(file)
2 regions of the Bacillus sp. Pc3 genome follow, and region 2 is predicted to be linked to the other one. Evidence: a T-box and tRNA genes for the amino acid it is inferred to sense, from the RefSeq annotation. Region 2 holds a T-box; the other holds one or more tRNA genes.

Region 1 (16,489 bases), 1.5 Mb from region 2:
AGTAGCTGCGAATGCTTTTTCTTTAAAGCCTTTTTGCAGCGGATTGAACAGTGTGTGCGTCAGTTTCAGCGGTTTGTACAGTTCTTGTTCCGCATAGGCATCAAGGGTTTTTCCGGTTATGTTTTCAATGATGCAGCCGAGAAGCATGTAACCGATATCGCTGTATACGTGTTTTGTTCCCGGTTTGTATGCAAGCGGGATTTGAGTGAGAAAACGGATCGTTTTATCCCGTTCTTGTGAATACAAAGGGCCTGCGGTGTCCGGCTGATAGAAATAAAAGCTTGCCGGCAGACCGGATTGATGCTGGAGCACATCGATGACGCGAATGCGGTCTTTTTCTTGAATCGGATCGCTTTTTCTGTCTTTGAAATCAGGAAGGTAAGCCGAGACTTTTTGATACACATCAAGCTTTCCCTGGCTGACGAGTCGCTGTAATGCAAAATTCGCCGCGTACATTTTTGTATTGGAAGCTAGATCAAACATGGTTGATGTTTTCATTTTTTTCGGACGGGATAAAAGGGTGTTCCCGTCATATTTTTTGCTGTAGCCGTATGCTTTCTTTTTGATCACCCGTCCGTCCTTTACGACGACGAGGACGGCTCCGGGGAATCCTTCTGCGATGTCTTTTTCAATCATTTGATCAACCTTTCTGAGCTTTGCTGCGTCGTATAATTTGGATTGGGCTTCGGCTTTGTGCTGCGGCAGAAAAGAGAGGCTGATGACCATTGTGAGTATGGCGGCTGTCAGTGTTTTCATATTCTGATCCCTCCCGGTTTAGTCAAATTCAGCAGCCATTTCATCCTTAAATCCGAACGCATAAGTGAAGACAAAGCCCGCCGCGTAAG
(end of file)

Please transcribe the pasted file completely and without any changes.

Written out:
2 regions of the Bacillus sp. Pc3 genome follow, and region 2 is predicted to be linked to the other one. Evidence: a T-box and tRNA genes for the amino acid it is inferred to sense, from the RefSeq annotation. Region 2 holds a T-box; the other holds one or more tRNA genes.

Region 1 (16,489 bases), 1.5 Mb from region 2:
AGTAGCTGCGAATGCTTTTTCTTTAAAGCCTTTTTGCAGCGGATTGAACAGTGTGTGCGTCAGTTTCAGCGGTTTGTACAGTTCTTGTTCCGCATAGGCATCAAGGGTTTTTCCGGTTATGTTTTCAATGATGCAGCCGAGAAGCATGTAACCGATATCGCTGTATACGTGTTTTGTTCCCGGTTTGTATGCAAGCGGGATTTGAGTGAGAAAACGGATCGTTTTATCCCGTTCTTGTGAATACAAAGGGCCTGCGGTGTCCGGCTGATAGAAATAAAAGCTTGCCGGCAGACCGGATTGATGCTGGAGCACATCGATGACGCGAATGCGGTCTTTTTCTTGAATCGGATCGCTTTTTCTGTCTTTGAAATCAGGAAGGTAAGCCGAGACTTTTTGATACACATCAAGCTTTCCCTGGCTGACGAGTCGCTGTAATGCAAAATTCGCCGCGTACATTTTTGTATTGGAAGCTAGATCAAACATGGTTGATGTTTTCATTTTTTTCGGACGGGATAAAAGGGTGTTCCCGTCATATTTTTTGCTGTAGCCGTATGCTTTCTTTTTGATCACCCGTCCGTCCTTTACGACGACGAGGACGGCTCCGGGGAATCCTTCTGCGATGTCTTTTTCAATCATTTGATCAACCTTTCTGAGCTTTGCTGCGTCGTATAATTTGGATTGGGCTTCGGCTTTGTGCTGCGGCAGAAAAGAGAGGCTGATGACCATTGTGAGTATGGCGGCTGTCAGTGTTTTCATATTCTGATCCCTCCCGGTTTAGTCAAATTCAGCAGCCATTTCATCCTTAAATCCGAACGCATAAGTGAAGACAAAGCCCGCCGCGTAAG